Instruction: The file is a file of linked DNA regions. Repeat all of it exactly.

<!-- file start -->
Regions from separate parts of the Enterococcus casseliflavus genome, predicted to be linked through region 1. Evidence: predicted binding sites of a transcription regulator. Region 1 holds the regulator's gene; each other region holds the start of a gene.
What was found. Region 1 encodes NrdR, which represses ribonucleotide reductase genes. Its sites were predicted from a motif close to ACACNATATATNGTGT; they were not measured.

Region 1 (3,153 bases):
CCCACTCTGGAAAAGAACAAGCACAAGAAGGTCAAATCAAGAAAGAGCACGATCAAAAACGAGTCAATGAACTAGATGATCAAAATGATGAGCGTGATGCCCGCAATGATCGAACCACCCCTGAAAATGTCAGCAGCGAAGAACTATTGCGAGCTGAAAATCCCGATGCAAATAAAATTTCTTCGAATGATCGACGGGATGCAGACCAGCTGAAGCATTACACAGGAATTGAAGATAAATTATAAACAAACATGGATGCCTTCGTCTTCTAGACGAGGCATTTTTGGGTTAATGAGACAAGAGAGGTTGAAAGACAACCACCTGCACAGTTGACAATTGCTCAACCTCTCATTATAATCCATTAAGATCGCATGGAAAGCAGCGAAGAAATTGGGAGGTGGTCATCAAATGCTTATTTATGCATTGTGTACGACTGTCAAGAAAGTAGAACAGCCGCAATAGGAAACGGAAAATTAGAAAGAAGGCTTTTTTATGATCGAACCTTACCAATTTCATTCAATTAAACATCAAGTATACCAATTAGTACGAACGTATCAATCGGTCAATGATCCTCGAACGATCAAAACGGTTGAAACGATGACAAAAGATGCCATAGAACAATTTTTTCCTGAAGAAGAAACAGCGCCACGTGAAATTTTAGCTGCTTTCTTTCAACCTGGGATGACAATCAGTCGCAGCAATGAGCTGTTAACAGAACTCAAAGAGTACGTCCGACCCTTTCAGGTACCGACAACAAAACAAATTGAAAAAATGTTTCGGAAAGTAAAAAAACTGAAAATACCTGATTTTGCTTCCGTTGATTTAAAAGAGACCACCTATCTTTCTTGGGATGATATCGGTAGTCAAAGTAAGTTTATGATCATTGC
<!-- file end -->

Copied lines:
Regions from separate parts of the Enterococcus casseliflavus genome, predicted to be linked through region 1. Evidence: predicted binding sites of a transcription regulator. Region 1 holds the regulator's gene; each other region holds the start of a gene.
What was found. Region 1 encodes NrdR, which represses ribonucleotide reductase genes. Its sites were predicted from a motif close to ACACNATATATNGTGT; they were not measured.

Region 1 (3,153 bases):
CCCACTCTGGAAAAGAACAAGCACAAGAAGGTCAAATCAAGAAAGAGCACGATCAAAAACGAGTCAATGAACTAGATGATCAAAATGATGAGCGTGATGCCCGCAATGATCGAACCACCCCTGAAAATGTCAGCAGCGAAGAACTATTGCGAGCTGAAAATCCCGATGCAAATAAAATTTCTTCGAATGATCGACGGGATGCAGACCAGCTGAAGCATTACACAGGAATTGAAGATAAATTATAAACAAACATGGATGCCTTCGTCTTCTAGACGAGGCATTTTTGGGTTAATGAGACAAGAGAGGTTGAAAGACAACCACCTGCACAGTTGACAATTGCTCAACCTCTCATTATAATCCATTAAGATCGCATGGAAAGCAGCGAAGAAATTGGGAGGTGGTCATCAAATGCTTATTTATGCATTGTGTACGACTGTCAAGAAAGTAGAACAGCCGCAATAGGAAACGGAAAATTAGAAAGAAGGCTTTTTTATGATCGAACCTTACCAATTTCATTCAATTAAACATCAAGTATACCAATTAGTACGAACGTATCAATCGGTCAATGATCCTCGAACGATCAAAACGGTTGAAACGATGACAAAAGATGCCATAGAACAATTTTTTCCTGAAGAAGAAACAGCGCCACGTGAAATTTTAGCTGCTTTCTTTCAACCTGGGATGACAATCAGTCGCAGCAATGAGCTGTTAACAGAACTCAAAGAGTACGTCCGACCCTTTCAGGTACCGACAACAAAACAAATTGAAAAAATGTTTCGGAAAGTAAAAAAACTGAAAATACCTGATTTTGCTTCCGTTGATTTAAAAGAGACCACCTATCTTTCTTGGGATGATATCGGTAGTCAAAGTAAGTTTATGATCATTGC